The likelihood of a volcanic eruption in Iceland remains high after the country recorded approximately 1,700 earthquakes within the past 24 hours.

“Seismicity related to the magma intrusion that formed suddenly a week ago remains high and constant. Approximately 1,700 earthquakes have been recorded in the last 24 hours, 1.000 of those recorded since midnight. The largest earthquake during the last 24 hours had a magnitude of 2.8 and occurred near Hagafell, 3.5 km NNE of Grindavík,” the Icelandic Met Office reports.

From the Icelandic Met Office:

Seismicity related to the magma intrusion that formed suddenly a week ago remains high and constant, although the level of activity is substantially lower than 10 – 12 November 2023. Approximately 2,000 earthquakes have been recorded in the last 24 hours, with most activity in an area north of Hagafell, towards the Sundhnúkar craters. Most of the seismicity is micro-earthquake activity comprising earthquakes under M 1. The largest earthquake during the last 24 hours occurred at 06:35 near Hagefell; it had a magnitude of 3.0.

According to GPS measurements, ground deformation continues but at a decreasing rate. The latest geophysical models based on GPS data and satellite imagery indicate that the largest movements in the magma intrusion are occurring north of Grindavík, near Hagafell. If magma manages to reach the surface, Hagafell is thought to be a prime location for an eruption.


Subsidence over the magma intrusion remains active, although measurements show a slight slowdown from day to day. Presently, GPS stations located in and around Grindavík, near the center of the subsidence zone, show about 3–4 cm of subsidence per day.

Based on the interpretation of the latest data and model results, a volcanic eruption remains likely, with the highest likelihood of it starting north of Grindavík near Hagafell.

The country is making preparations to shield a geothermal power plant from lava flows if a volcanic eruption does occur.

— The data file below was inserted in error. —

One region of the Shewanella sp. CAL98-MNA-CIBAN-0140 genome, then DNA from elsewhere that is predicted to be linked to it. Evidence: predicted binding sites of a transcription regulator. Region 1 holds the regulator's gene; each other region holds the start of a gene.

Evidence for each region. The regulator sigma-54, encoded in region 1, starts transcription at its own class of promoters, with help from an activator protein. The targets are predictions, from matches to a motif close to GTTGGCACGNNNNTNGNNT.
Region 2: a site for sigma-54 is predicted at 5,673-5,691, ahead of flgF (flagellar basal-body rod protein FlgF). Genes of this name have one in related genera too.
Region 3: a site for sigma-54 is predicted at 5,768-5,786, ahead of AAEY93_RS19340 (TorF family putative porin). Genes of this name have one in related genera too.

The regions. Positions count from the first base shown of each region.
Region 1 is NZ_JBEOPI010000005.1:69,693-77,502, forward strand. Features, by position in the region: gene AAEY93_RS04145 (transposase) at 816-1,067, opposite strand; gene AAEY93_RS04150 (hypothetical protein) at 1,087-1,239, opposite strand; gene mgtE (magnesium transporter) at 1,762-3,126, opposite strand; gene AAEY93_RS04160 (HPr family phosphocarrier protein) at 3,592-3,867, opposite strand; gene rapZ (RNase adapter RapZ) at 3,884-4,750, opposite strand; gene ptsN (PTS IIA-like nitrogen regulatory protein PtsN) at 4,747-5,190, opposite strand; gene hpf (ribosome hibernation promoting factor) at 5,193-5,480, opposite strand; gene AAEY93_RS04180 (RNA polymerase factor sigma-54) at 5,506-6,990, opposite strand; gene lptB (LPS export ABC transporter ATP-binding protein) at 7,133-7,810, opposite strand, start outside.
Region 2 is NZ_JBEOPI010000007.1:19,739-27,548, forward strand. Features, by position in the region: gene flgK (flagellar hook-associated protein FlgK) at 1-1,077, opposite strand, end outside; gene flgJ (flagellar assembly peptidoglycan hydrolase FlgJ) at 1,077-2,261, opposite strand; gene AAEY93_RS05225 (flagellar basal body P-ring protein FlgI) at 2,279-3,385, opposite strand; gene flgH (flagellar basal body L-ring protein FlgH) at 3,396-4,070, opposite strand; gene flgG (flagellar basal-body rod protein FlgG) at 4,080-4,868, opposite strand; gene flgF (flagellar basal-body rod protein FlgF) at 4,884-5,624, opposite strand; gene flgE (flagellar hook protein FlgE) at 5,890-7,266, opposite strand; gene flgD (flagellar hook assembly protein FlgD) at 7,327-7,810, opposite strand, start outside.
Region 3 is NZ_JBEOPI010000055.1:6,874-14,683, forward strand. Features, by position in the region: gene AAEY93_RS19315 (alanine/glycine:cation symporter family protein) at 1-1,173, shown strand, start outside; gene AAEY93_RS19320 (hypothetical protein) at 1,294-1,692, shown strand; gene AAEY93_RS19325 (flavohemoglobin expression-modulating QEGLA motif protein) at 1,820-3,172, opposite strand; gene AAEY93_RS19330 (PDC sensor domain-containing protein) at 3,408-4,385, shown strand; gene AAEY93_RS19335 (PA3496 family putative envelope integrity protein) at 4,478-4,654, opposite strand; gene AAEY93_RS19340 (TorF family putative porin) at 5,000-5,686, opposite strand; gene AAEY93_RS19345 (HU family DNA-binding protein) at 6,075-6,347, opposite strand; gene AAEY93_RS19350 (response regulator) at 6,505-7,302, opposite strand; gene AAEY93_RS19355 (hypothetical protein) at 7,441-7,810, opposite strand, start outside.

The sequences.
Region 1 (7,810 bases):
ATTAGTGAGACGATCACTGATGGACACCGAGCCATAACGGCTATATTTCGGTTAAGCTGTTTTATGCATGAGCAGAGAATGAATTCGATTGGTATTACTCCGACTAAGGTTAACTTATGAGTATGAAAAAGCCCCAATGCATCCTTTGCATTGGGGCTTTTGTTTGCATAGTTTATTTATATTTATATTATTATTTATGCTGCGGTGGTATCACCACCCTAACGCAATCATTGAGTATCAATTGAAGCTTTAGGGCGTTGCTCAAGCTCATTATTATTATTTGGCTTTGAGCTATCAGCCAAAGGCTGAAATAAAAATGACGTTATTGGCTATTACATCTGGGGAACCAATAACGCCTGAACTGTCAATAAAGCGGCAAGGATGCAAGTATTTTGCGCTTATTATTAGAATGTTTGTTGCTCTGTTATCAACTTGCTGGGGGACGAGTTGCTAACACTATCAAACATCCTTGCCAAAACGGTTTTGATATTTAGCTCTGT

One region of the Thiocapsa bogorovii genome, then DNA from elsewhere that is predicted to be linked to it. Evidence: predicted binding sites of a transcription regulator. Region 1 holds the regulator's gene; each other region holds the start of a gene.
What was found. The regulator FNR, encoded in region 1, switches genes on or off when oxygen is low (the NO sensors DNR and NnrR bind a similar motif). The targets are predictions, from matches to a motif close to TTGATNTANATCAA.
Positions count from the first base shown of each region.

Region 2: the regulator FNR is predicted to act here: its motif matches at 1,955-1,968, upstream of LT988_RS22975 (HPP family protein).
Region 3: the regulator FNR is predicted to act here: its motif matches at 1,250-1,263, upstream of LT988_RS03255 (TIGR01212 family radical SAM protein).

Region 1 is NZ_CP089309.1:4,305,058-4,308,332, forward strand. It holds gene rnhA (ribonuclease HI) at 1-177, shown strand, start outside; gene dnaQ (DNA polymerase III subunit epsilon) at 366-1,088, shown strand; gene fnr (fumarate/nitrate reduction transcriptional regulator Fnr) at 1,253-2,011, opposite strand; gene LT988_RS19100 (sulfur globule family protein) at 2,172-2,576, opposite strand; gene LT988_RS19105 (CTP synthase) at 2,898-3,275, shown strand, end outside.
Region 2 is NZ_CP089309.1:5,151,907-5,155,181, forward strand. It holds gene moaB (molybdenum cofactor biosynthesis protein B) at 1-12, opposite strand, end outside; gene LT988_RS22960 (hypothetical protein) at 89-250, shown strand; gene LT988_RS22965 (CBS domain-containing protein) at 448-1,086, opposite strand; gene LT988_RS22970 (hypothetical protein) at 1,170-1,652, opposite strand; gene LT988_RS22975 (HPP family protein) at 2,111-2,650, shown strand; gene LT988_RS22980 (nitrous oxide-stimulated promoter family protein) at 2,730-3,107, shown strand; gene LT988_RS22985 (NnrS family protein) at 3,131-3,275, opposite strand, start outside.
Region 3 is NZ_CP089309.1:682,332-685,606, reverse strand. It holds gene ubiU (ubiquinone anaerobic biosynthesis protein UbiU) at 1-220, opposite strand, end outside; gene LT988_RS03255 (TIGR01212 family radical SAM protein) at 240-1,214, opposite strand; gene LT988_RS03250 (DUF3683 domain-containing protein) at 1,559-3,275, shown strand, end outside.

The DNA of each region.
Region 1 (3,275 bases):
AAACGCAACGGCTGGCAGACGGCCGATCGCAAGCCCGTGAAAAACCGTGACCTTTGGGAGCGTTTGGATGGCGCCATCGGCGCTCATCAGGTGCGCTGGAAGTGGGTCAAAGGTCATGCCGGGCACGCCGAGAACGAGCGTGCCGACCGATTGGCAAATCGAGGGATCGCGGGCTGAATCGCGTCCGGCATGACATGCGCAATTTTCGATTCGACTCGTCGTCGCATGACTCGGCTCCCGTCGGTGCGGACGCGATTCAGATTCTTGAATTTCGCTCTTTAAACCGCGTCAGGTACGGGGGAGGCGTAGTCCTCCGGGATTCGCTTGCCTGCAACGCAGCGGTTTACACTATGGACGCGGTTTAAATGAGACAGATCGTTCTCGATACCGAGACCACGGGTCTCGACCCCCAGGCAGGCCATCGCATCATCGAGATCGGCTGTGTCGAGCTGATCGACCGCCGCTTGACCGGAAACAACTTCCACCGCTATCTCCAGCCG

Reuters reports:

Icelandic authorities were on Tuesday preparing to build defence walls around a geothermal power plant in the southwestern part of the country that they hope will protect it from lava flows amid concerns about an imminent volcanic eruption.

Seismic activity and underground lava flows intensified on the Reykjanes peninsula near the capital Reykjavik over the weekend, prompting authorities to evacuate nearly 4,000 people from the fishing town of Grindavik on Saturday.

The probability of an eruption remained high despite a decrease in seismic activity, the Icelandic Meteorological Institute said in a statement on Tuesday.

Nearly 800 earthquakes were recorded in the area between midnight and noon on Tuesday, fewer than the two previous days, it said.

“Less seismic activity typically precedes an eruption, because you have come so close to the surface that you cannot build up a lot of tension to trigger large earthquakes,” said Rikke Pedersen, who heads the Nordic Volcanological Centre based in Reykjavik.

“It should never be taken as a sign that an outbreak is not on the way,” she said.

Authorities said they were preparing to construct a large dyke designed to divert lava flows around the Svartsengi geothermal power plant, located just over 6 kilometres (4 miles) from Grindavik.

Justice Minister Gudrun Hafsteinsdottir told state broadcaster RUV that equipment and materials that could fill 20,000 trucks were being moved to the plant.

Footage emerged from Iceland earlier this week showing a giant crack running through the center of Grindavík.

Volcanic Eruption Imminent? Enormous Crack Emerges In Icelandic Town

Join The Conversation. Leave a Comment.

We have no tolerance for comments containing violence, racism, profanity, vulgarity, doxing, or discourteous behavior. If a comment is spam, instead of replying to it please click the ∨ icon below and to the right of that comment. Thank you for partnering with us to maintain fruitful conversation.